Filipino art, dance and traditional music in Manila

Tinikling – traditional dance

The modern Filipino is often described as having an identity crisis, and the Philippines as a beautiful country lacking its own culture. But a closer look at Filipino art, dance and traditional music may surprise you.

The colourful cultural heritage of the country is actually very evident in the works of prominent Filipino authors, performers and artists. A rich blend of diverse traditions – Malay, Spanish and American – defines the Filipino culture.

The country’s multifaceted history, years of colonisation and strategic location that allowed barter trade – not only of goods and products but the exchange of cultural influences – all made Philippine culture the unique hodgepodge that it is today. Stay a bit longer if you want to truly see how this distinctive medley of traditional Malay, Spanish and Western heritage has adapted to modernity. The more you look, the more interesting it becomes.

Artistic expression in Manila

The Filipino culture is as multifaceted as its history. Filipinos are a very artistic and creative people, thriving in industries ranging from performing to visual arts, and creating the most iconic of masterpieces that command top dollar abroad.

Cultural expression is not confined to the many museums that dot Manila. If you really want to see culture, check out the country’s parade of festivities, food, tribes, native dresses, religion, native languages and dialects, as well as its creative literature and traditional amusements and pastimes.

Art is a natural form of expression for Filipinos. During years of peril under foreign rule, many iconic masterpieces have surfaced, among which is Juan Luna’s Spoliarium, which symbolically depicts the harsh rule of the Spanish over the Philippines. Visual art provides a channel for expression for most Filipinos, whether it be through painting, sculpture, weaving or religious works. Art has been used to make political statements, portray reality, showcase other facets of culture and boast about the rich nature surrounding the country.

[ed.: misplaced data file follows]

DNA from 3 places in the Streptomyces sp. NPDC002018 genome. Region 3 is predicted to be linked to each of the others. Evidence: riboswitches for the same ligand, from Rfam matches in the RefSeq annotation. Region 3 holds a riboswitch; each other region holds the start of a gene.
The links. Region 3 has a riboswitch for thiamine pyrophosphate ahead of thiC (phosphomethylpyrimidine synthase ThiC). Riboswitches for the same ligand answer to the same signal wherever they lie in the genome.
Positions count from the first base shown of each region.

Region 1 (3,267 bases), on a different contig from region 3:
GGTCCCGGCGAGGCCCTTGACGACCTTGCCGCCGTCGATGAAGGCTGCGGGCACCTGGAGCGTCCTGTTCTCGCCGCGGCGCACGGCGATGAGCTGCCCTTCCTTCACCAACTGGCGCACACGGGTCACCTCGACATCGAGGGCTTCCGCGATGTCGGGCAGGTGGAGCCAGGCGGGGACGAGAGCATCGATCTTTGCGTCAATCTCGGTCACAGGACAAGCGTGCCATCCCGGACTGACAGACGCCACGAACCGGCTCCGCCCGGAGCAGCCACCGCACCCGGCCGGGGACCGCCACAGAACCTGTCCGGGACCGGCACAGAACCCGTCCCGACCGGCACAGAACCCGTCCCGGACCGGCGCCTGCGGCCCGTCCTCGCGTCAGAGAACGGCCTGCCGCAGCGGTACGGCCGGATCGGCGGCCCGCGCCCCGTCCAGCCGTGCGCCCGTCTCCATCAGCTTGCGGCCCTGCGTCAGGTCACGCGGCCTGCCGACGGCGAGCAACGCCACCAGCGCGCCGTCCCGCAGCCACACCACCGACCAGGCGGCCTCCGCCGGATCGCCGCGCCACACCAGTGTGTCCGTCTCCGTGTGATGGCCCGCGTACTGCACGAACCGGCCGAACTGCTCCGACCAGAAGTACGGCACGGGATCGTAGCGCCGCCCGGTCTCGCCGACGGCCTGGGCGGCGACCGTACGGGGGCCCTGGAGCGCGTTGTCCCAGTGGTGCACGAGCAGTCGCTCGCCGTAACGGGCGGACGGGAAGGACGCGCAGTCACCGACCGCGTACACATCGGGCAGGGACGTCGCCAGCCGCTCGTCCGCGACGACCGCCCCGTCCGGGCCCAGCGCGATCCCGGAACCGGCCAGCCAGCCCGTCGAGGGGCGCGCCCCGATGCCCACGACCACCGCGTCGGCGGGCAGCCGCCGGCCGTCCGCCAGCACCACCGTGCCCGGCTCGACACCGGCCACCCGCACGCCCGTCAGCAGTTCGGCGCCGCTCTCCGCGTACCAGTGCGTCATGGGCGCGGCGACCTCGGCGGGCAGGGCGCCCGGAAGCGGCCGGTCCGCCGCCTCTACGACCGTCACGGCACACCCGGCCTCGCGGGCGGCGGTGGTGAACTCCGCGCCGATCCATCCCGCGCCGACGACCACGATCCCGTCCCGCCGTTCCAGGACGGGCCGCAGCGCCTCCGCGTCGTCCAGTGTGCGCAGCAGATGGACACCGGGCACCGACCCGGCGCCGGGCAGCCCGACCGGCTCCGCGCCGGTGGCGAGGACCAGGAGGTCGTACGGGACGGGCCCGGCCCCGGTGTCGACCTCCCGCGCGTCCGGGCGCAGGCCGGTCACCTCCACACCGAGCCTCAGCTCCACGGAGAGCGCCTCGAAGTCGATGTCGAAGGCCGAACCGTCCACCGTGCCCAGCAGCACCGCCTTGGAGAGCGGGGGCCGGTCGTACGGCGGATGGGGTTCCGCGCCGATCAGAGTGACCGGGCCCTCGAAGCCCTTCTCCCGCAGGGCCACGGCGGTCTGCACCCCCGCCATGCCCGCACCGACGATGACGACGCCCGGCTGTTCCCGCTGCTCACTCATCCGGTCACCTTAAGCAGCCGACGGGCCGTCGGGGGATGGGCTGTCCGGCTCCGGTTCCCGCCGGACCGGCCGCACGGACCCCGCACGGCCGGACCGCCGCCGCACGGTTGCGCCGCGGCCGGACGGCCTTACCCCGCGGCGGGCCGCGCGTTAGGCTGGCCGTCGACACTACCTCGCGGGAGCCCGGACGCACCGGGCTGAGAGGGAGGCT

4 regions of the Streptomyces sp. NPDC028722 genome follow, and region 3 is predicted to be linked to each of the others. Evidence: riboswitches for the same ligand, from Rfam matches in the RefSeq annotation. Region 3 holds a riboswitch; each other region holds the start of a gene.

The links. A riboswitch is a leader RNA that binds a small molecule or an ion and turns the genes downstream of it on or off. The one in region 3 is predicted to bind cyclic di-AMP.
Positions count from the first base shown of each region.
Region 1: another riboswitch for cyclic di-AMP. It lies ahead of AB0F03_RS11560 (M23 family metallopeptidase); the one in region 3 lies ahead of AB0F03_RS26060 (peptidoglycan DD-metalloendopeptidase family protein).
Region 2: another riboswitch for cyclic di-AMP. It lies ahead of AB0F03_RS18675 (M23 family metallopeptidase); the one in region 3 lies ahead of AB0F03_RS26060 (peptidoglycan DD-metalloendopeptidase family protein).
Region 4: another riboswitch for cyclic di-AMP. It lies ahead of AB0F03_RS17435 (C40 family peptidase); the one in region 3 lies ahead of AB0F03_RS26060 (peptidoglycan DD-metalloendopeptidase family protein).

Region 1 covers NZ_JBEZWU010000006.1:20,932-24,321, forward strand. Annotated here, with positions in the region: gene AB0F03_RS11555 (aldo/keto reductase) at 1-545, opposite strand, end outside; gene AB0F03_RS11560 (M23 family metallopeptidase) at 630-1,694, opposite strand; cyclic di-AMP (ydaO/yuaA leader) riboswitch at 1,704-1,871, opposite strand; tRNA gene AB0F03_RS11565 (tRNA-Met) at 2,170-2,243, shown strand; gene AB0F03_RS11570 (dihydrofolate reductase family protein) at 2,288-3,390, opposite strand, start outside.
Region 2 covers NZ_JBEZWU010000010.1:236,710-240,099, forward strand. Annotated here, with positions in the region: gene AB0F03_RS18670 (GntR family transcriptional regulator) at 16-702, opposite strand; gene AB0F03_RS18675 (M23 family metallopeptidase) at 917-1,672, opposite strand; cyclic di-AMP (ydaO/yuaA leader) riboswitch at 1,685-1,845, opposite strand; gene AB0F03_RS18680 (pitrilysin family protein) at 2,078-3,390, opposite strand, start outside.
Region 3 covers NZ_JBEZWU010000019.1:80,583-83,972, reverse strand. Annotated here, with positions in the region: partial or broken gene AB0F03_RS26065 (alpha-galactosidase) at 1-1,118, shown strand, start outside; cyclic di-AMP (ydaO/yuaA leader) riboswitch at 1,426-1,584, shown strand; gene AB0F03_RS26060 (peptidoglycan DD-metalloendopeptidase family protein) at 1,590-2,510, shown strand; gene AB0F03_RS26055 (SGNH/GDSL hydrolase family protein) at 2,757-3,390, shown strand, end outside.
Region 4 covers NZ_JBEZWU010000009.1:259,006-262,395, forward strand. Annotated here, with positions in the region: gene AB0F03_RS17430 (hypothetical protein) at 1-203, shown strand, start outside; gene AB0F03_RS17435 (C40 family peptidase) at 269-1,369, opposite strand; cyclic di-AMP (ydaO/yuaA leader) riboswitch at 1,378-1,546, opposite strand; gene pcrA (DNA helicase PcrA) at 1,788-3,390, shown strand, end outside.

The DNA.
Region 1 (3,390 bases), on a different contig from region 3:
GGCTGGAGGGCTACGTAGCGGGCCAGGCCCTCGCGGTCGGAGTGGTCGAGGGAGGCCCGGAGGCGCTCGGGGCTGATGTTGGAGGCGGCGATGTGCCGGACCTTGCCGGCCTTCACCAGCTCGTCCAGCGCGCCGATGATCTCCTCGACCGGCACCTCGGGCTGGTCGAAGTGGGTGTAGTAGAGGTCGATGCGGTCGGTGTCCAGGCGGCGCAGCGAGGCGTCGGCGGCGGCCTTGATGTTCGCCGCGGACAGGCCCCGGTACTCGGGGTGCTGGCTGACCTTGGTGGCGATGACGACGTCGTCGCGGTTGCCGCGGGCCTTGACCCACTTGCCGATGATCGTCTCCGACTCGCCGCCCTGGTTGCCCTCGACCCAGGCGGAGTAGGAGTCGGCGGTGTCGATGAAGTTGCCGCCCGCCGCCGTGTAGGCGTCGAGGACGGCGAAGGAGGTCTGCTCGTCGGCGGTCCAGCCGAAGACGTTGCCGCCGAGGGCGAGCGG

Engravings, etchings and sculptures are also among the earliest forms of folk art in the Philippines. National monuments which were sculpted and crafted by early artists date back from as early as the 17th Century. These sculptures either commemorate different nobilities, Christian icons, heroic personalities or depict various monumental events in the country’s history. Religious art was also at boom in the early centuries, adorning gothic and baroque churches throughout the archipelago.

Literature and theatre in the Philippines

Literature also played a great role in the liberation of Filipinos. Patriotic novels by the world renowned Philippine national hero Jose Rizal – namely Noli Me Tangere and El Filibusterismo – paved the way for freedom and liberation from the cruel oppression of the Spaniards.